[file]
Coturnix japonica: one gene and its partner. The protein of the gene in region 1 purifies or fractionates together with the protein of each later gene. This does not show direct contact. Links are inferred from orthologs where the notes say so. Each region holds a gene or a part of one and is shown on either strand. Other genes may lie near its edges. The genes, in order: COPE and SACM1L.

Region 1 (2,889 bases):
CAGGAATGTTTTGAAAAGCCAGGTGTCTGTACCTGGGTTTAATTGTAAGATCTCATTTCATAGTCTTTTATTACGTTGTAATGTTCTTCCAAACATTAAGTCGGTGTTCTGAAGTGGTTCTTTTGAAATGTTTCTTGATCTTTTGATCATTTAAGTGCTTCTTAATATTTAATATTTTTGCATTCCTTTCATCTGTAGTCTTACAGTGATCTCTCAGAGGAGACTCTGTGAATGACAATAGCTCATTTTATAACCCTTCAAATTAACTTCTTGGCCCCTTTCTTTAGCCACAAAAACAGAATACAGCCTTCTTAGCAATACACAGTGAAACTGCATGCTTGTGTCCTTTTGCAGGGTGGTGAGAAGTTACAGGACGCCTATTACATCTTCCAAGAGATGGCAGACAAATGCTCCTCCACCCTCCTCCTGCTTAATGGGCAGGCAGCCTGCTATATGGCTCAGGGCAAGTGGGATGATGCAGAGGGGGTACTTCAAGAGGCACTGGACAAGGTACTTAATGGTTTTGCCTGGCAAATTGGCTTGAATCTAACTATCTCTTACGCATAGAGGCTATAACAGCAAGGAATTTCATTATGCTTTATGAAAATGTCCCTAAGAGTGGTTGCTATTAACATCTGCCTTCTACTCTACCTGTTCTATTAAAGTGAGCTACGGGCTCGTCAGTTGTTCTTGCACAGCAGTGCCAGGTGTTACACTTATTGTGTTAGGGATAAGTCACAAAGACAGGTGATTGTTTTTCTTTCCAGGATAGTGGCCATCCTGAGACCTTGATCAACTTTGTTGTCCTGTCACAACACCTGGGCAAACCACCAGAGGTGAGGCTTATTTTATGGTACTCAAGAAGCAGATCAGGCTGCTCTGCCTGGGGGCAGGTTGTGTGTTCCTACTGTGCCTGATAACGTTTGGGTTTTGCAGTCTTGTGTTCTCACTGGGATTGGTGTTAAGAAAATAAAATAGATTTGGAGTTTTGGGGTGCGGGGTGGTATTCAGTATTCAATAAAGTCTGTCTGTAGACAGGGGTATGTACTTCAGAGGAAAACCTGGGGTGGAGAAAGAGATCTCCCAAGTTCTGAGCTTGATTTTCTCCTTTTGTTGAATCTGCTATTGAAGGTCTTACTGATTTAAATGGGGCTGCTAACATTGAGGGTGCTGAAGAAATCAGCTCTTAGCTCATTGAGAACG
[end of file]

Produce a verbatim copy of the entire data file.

Coturnix japonica: one gene and its partner. The protein of the gene in region 1 purifies or fractionates together with the protein of each later gene. This does not show direct contact. Links are inferred from orthologs where the notes say so. Each region holds a gene or a part of one and is shown on either strand. Other genes may lie near its edges. The genes, in order: COPE and SACM1L.

Region 1 (2,889 bases):
CAGGAATGTTTTGAAAAGCCAGGTGTCTGTACCTGGGTTTAATTGTAAGATCTCATTTCATAGTCTTTTATTACGTTGTAATGTTCTTCCAAACATTAAGTCGGTGTTCTGAAGTGGTTCTTTTGAAATGTTTCTTGATCTTTTGATCATTTAAGTGCTTCTTAATATTTAATATTTTTGCATTCCTTTCATCTGTAGTCTTACAGTGATCTCTCAGAGGAGACTCTGTGAATGACAATAGCTCATTTTATAACCCTTCAAATTAACTTCTTGGCCCCTTTCTTTAGCCACAAAAACAGAATACAGCCTTCTTAGCAATACACAGTGAAACTGCATGCTTGTGTCCTTTTGCAGGGTGGTGAGAAGTTACAGGACGCCTATTACATCTTCCAAGAGATGGCAGACAAATGCTCCTCCACCCTCCTCCTGCTTAATGGGCAGGCAGCCTGCTATATGGCTCAGGGCAAGTGGGATGATGCAGAGGGGGTACTTCAAGAGGCACTGGACAAGGTACTTAATGGTTTTGCCTGGCAAATTGGCTTGAATCTAACTATCTCTTACGCATAGAGGCTATAACAGCAAGGAATTTCATTATGCTTTATGAAAATGTCCCTAAGAGTGGTTGCTATTAACATCTGCCTTCTACTCTACCTGTTCTATTAAAGTGAGCTACGGGCTCGTCAGTTGTTCTTGCACAGCAGTGCCAGGTGTTACACTTATTGTGTTAGGGATAAGTCACAAAGACAGGTGATTGTTTTTCTTTCCAGGATAGTGGCCATCCTGAGACCTTGATCAACTTTGTTGTCCTGTCACAACACCTGGGCAAACCACCAGAGGTGAGGCTTATTTTATGGTACTCAAGAAGCAGATCAGGCTGCTCTGCCTGGGGGCAGGTTGTGTGTTCCTACTGTGCCTGATAACGTTTGGGTTTTGCAGTCTTGTGTTCTCACTGGGATTGGTGTTAAGAAAATAAAATAGATTTGGAGTTTTGGGGTGCGGGGTGGTATTCAGTATTCAATAAAGTCTGTCTGTAGACAGGGGTATGTACTTCAGAGGAAAACCTGGGGTGGAGAAAGAGATCTCCCAAGTTCTGAGCTTGATTTTCTCCTTTTGTTGAATCTGCTATTGAAGGTCTTACTGATTTAAATGGGGCTGCTAACATTGAGGGTGCTGAAGAAATCAGCTCTTAGCTCATTGAGAACG